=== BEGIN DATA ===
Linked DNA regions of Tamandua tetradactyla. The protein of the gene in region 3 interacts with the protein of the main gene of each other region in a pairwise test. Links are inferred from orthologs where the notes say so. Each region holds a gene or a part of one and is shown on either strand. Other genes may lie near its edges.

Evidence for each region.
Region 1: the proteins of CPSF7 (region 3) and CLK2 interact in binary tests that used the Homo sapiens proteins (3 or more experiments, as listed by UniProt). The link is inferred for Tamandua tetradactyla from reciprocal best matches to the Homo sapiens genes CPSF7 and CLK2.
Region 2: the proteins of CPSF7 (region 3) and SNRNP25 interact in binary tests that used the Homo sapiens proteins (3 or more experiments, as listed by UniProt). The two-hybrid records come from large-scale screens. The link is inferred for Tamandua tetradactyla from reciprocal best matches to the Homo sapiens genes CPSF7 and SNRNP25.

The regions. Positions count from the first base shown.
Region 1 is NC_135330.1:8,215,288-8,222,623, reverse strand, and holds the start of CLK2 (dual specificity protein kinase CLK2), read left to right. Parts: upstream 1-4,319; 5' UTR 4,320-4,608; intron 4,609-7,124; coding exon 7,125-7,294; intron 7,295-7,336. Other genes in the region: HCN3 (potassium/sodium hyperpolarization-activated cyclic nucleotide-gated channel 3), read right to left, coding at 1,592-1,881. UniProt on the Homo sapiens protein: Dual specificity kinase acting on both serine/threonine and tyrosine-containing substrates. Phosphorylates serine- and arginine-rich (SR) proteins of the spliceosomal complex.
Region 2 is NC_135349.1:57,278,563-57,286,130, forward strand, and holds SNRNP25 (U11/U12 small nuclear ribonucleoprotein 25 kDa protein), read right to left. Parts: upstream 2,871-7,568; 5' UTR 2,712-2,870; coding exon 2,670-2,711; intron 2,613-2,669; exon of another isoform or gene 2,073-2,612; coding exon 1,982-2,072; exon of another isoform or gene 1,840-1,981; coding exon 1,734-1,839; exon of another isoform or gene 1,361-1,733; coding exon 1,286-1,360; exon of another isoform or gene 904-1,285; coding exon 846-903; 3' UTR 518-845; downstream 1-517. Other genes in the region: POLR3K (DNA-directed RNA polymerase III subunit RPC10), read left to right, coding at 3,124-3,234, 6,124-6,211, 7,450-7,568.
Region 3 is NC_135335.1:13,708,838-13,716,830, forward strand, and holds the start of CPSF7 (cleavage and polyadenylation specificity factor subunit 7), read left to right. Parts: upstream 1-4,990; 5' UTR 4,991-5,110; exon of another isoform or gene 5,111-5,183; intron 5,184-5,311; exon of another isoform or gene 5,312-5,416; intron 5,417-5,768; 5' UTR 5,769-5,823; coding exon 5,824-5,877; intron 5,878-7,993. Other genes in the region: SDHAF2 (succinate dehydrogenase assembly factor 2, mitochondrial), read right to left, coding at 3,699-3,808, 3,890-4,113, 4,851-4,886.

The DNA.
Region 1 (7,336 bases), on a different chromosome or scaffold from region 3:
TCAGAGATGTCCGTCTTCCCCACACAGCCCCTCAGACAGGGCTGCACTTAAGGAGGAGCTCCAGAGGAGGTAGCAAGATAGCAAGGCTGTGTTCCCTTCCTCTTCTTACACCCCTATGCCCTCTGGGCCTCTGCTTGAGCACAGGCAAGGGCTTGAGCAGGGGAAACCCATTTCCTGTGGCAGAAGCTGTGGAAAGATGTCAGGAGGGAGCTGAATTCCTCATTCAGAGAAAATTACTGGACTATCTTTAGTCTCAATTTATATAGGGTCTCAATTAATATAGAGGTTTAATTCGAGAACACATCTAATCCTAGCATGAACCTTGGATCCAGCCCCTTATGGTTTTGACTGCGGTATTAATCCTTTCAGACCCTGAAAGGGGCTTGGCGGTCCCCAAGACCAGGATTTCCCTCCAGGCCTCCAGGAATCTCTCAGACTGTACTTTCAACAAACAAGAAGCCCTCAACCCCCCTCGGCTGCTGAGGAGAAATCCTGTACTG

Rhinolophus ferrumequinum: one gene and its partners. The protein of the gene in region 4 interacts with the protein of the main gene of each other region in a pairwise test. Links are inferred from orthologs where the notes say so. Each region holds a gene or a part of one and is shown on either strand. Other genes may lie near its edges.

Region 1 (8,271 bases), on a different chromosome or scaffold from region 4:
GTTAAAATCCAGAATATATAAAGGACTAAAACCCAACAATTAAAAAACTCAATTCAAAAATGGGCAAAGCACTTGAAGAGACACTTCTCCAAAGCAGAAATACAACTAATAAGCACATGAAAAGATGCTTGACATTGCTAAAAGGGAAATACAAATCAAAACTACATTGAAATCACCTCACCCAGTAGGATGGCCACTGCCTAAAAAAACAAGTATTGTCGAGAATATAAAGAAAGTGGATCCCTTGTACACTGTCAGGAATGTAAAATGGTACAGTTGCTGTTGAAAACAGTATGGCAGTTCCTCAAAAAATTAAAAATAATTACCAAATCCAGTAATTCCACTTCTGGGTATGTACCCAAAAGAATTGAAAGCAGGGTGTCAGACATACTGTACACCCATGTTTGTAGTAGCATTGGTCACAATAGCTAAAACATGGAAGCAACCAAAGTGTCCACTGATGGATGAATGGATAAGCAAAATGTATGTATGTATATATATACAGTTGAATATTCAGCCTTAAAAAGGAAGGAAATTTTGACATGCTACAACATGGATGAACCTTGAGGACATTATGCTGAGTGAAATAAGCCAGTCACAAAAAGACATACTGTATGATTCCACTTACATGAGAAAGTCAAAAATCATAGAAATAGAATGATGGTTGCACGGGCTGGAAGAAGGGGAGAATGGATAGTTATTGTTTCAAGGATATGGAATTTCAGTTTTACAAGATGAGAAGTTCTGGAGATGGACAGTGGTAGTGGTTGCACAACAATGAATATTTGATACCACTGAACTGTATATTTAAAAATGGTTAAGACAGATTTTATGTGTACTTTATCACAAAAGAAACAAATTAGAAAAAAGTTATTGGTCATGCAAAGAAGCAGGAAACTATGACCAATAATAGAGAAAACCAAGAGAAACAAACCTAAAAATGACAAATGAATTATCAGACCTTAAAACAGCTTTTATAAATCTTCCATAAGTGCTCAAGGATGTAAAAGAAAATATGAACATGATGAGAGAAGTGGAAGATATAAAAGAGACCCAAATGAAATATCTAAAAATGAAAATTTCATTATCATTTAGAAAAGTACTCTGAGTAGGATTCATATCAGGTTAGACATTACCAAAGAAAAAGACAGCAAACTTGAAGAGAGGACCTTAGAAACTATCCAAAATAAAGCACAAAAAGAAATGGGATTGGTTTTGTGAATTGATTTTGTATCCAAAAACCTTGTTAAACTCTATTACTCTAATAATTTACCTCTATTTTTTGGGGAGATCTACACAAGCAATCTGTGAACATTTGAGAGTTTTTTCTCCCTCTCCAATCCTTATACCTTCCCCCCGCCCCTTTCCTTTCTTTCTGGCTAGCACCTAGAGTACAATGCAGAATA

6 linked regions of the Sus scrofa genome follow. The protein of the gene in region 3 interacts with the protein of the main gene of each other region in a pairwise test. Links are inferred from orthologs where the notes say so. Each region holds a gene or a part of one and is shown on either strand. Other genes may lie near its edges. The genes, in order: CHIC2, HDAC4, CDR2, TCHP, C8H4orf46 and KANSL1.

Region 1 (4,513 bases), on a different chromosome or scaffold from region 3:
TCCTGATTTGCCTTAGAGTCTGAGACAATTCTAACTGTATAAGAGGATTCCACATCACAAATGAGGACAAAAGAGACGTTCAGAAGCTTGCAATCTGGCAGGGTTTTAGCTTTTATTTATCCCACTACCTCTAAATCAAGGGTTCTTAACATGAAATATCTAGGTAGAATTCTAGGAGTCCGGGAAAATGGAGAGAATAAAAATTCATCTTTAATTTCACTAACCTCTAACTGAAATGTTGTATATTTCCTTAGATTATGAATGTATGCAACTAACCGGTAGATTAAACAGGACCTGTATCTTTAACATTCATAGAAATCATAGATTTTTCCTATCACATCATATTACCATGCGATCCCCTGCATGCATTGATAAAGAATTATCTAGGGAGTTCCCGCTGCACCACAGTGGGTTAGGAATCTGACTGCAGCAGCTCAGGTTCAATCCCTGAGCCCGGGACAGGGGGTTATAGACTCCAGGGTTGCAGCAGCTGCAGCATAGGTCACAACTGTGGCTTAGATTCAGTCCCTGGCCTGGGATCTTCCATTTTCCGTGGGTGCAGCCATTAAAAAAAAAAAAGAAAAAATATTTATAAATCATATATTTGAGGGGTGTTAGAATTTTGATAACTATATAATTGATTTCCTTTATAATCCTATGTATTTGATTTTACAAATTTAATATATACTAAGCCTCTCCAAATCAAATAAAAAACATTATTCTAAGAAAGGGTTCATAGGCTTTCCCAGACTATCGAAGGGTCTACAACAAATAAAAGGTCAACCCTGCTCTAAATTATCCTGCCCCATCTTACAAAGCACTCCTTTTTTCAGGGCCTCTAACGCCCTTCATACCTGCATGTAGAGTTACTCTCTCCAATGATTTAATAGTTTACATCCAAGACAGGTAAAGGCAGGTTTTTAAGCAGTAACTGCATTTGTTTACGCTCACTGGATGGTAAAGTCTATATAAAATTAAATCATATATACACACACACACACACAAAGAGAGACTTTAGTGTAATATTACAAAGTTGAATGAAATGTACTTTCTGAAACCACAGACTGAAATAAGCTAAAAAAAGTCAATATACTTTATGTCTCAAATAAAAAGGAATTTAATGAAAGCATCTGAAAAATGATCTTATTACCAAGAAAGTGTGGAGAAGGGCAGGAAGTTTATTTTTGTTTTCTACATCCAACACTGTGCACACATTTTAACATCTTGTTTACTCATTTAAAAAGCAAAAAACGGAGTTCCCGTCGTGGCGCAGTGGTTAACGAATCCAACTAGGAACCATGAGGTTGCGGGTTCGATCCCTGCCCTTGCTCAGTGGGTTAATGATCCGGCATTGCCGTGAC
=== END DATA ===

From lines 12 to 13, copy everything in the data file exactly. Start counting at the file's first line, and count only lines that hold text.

Rhinolophus ferrumequinum: one gene and its partners. The protein of the gene in region 4 interacts with the protein of the main gene of each other region in a pairwise test. Links are inferred from orthologs where the notes say so. Each region holds a gene or a part of one and is shown on either strand. Other genes may lie near its edges.

Region 1 (8,271 bases), on a different chromosome or scaffold from region 4: